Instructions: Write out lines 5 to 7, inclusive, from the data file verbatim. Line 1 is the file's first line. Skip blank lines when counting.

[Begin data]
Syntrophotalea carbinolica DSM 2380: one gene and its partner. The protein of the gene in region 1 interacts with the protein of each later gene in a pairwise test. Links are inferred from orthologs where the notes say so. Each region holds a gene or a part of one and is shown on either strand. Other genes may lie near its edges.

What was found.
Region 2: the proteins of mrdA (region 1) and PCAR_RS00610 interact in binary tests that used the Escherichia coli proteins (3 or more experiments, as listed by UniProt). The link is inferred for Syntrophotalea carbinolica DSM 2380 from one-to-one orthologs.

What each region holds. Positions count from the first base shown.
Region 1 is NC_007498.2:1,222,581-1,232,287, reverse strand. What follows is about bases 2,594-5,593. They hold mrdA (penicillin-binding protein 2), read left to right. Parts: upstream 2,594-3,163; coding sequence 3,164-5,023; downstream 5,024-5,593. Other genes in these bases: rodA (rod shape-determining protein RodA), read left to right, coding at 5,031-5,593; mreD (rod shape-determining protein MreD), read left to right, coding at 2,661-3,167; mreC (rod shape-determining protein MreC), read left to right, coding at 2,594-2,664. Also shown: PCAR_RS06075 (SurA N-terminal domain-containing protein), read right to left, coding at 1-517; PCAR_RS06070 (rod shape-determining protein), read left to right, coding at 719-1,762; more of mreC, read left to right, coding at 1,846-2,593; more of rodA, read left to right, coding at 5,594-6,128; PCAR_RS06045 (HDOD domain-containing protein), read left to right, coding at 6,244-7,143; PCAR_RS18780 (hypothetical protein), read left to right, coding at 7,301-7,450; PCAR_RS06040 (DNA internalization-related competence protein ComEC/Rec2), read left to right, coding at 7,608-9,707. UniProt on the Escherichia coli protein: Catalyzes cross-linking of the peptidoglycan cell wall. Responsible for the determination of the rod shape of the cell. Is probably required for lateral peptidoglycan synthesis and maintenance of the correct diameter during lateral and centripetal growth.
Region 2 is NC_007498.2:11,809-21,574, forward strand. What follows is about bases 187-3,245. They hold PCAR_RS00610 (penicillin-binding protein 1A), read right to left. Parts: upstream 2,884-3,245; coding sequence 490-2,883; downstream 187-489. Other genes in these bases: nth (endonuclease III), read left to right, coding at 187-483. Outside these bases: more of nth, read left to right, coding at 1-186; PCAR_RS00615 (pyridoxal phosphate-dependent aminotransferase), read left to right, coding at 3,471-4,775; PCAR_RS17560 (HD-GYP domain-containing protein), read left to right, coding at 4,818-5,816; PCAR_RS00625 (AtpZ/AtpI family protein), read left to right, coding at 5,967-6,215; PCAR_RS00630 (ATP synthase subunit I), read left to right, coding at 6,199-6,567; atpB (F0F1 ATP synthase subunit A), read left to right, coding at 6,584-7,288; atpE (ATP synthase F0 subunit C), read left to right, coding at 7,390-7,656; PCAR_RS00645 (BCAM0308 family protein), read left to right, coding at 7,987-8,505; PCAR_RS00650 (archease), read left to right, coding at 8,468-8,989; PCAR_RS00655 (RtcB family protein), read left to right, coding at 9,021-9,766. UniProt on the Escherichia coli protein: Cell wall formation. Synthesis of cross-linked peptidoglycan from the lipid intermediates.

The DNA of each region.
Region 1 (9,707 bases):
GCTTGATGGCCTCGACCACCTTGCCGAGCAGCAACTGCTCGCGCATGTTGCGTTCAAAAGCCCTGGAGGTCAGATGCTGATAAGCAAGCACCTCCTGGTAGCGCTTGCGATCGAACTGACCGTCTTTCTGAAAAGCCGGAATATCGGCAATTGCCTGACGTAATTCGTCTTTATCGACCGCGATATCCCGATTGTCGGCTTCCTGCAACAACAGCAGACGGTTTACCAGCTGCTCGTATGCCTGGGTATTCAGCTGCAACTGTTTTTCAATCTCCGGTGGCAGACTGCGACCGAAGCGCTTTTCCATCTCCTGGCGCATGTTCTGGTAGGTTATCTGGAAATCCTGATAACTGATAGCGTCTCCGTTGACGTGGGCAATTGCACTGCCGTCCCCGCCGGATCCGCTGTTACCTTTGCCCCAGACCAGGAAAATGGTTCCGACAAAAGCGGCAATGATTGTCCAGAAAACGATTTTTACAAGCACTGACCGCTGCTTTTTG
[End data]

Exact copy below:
Region 1 is NC_007498.2:1,222,581-1,232,287, reverse strand. What follows is about bases 2,594-5,593. They hold mrdA (penicillin-binding protein 2), read left to right. Parts: upstream 2,594-3,163; coding sequence 3,164-5,023; downstream 5,024-5,593. Other genes in these bases: rodA (rod shape-determining protein RodA), read left to right, coding at 5,031-5,593; mreD (rod shape-determining protein MreD), read left to right, coding at 2,661-3,167; mreC (rod shape-determining protein MreC), read left to right, coding at 2,594-2,664. Also shown: PCAR_RS06075 (SurA N-terminal domain-containing protein), read right to left, coding at 1-517; PCAR_RS06070 (rod shape-determining protein), read left to right, coding at 719-1,762; more of mreC, read left to right, coding at 1,846-2,593; more of rodA, read left to right, coding at 5,594-6,128; PCAR_RS06045 (HDOD domain-containing protein), read left to right, coding at 6,244-7,143; PCAR_RS18780 (hypothetical protein), read left to right, coding at 7,301-7,450; PCAR_RS06040 (DNA internalization-related competence protein ComEC/Rec2), read left to right, coding at 7,608-9,707. UniProt on the Escherichia coli protein: Catalyzes cross-linking of the peptidoglycan cell wall. Responsible for the determination of the rod shape of the cell. Is probably required for lateral peptidoglycan synthesis and maintenance of the correct diameter during lateral and centripetal growth.
Region 2 is NC_007498.2:11,809-21,574, forward strand. What follows is about bases 187-3,245. They hold PCAR_RS00610 (penicillin-binding protein 1A), read right to left. Parts: upstream 2,884-3,245; coding sequence 490-2,883; downstream 187-489. Other genes in these bases: nth (endonuclease III), read left to right, coding at 187-483. Outside these bases: more of nth, read left to right, coding at 1-186; PCAR_RS00615 (pyridoxal phosphate-dependent aminotransferase), read left to right, coding at 3,471-4,775; PCAR_RS17560 (HD-GYP domain-containing protein), read left to right, coding at 4,818-5,816; PCAR_RS00625 (AtpZ/AtpI family protein), read left to right, coding at 5,967-6,215; PCAR_RS00630 (ATP synthase subunit I), read left to right, coding at 6,199-6,567; atpB (F0F1 ATP synthase subunit A), read left to right, coding at 6,584-7,288; atpE (ATP synthase F0 subunit C), read left to right, coding at 7,390-7,656; PCAR_RS00645 (BCAM0308 family protein), read left to right, coding at 7,987-8,505; PCAR_RS00650 (archease), read left to right, coding at 8,468-8,989; PCAR_RS00655 (RtcB family protein), read left to right, coding at 9,021-9,766. UniProt on the Escherichia coli protein: Cell wall formation. Synthesis of cross-linked peptidoglycan from the lipid intermediates.

The DNA of each region.